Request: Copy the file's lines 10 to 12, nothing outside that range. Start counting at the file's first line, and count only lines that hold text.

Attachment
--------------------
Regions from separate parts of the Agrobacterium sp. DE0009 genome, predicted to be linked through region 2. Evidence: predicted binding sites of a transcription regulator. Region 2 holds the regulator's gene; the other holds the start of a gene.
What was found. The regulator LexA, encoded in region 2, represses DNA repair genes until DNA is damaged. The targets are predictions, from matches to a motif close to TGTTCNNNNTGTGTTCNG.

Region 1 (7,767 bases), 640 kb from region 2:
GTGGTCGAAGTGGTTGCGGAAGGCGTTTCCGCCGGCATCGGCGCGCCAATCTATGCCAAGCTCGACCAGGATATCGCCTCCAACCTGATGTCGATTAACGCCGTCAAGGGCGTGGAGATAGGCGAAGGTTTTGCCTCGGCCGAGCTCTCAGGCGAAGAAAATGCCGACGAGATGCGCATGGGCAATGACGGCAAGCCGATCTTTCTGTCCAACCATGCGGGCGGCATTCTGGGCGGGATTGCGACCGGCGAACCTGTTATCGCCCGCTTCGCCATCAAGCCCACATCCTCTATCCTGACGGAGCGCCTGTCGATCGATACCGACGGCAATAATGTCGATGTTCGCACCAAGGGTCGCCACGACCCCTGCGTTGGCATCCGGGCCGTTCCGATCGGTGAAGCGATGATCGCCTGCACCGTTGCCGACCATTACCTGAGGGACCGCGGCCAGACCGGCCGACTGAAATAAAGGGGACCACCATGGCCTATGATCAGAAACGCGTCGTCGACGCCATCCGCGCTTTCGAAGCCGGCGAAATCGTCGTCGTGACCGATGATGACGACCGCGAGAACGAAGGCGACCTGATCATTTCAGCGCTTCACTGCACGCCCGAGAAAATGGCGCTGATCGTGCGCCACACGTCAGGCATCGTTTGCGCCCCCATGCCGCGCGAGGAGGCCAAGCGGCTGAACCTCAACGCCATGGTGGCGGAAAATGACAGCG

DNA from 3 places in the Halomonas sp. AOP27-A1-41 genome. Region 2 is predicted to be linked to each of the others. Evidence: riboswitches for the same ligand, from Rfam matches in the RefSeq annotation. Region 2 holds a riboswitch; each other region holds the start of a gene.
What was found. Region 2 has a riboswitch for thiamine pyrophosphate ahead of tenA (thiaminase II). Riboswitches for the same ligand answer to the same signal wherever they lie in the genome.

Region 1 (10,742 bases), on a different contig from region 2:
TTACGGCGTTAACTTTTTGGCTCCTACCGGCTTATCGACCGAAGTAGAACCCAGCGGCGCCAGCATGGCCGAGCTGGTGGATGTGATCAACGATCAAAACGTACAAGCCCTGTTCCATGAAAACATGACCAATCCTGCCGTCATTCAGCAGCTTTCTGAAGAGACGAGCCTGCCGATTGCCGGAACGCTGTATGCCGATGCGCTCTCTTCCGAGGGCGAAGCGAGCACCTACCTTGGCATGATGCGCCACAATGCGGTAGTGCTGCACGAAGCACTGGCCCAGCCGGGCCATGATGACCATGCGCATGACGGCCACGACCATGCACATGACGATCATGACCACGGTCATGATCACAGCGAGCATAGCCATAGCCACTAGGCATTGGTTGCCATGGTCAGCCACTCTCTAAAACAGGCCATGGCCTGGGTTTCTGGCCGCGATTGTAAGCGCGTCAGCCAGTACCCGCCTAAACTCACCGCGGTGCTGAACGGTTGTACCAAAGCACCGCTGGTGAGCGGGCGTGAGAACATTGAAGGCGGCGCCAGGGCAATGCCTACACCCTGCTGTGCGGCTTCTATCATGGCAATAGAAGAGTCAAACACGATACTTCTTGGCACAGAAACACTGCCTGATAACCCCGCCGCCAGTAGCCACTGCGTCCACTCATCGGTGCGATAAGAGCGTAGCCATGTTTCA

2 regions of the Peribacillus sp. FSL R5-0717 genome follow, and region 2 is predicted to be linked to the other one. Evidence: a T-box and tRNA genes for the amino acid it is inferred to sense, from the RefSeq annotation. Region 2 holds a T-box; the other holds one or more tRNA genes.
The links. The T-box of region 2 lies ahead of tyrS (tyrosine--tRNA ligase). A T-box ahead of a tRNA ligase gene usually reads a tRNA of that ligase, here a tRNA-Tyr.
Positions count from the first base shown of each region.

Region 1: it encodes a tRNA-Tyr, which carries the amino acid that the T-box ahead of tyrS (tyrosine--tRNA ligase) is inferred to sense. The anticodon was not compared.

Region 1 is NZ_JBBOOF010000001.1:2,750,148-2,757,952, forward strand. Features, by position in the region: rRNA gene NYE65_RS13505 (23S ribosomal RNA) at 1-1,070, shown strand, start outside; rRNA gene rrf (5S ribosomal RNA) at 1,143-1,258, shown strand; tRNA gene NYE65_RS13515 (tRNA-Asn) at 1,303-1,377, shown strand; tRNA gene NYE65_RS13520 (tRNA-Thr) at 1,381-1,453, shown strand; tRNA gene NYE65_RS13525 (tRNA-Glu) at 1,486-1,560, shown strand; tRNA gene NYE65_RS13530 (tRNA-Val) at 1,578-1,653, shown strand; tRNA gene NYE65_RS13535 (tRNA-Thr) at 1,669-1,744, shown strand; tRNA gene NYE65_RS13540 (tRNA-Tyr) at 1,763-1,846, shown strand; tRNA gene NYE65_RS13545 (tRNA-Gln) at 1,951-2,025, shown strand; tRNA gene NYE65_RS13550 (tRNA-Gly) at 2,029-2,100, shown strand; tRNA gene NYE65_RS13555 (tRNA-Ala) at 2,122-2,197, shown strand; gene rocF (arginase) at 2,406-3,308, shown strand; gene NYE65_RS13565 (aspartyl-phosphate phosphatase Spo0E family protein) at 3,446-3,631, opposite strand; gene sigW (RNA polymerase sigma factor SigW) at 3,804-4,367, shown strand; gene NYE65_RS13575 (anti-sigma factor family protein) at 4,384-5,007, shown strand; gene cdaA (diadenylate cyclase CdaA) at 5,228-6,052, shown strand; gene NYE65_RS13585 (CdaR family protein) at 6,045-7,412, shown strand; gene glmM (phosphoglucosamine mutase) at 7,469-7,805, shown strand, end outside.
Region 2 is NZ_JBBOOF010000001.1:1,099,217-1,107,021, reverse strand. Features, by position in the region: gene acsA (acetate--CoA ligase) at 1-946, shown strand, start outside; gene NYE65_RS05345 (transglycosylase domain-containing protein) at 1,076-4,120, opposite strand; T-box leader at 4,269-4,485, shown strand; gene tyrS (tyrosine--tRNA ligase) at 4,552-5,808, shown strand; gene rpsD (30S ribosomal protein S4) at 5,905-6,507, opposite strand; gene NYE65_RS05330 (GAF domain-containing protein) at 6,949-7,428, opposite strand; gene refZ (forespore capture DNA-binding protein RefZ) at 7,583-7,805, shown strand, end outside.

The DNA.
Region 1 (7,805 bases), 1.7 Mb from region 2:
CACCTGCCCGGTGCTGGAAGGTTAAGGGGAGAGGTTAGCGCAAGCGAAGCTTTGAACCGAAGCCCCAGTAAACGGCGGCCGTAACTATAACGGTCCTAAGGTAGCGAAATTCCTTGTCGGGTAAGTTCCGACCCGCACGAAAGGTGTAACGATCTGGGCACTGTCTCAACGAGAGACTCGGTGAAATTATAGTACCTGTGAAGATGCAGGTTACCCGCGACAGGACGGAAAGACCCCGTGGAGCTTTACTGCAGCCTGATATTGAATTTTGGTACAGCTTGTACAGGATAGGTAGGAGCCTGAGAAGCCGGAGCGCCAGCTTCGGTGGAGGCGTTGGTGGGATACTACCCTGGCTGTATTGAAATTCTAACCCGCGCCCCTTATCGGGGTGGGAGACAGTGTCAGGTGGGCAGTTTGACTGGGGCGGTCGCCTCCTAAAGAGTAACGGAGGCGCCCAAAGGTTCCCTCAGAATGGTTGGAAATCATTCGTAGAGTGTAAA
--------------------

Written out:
The links. The T-box of region 2 lies ahead of tyrS (tyrosine--tRNA ligase). A T-box ahead of a tRNA ligase gene usually reads a tRNA of that ligase, here a tRNA-Tyr.
Positions count from the first base shown of each region.

Region 1: it encodes a tRNA-Tyr, which carries the amino acid that the T-box ahead of tyrS (tyrosine--tRNA ligase) is inferred to sense. The anticodon was not compared.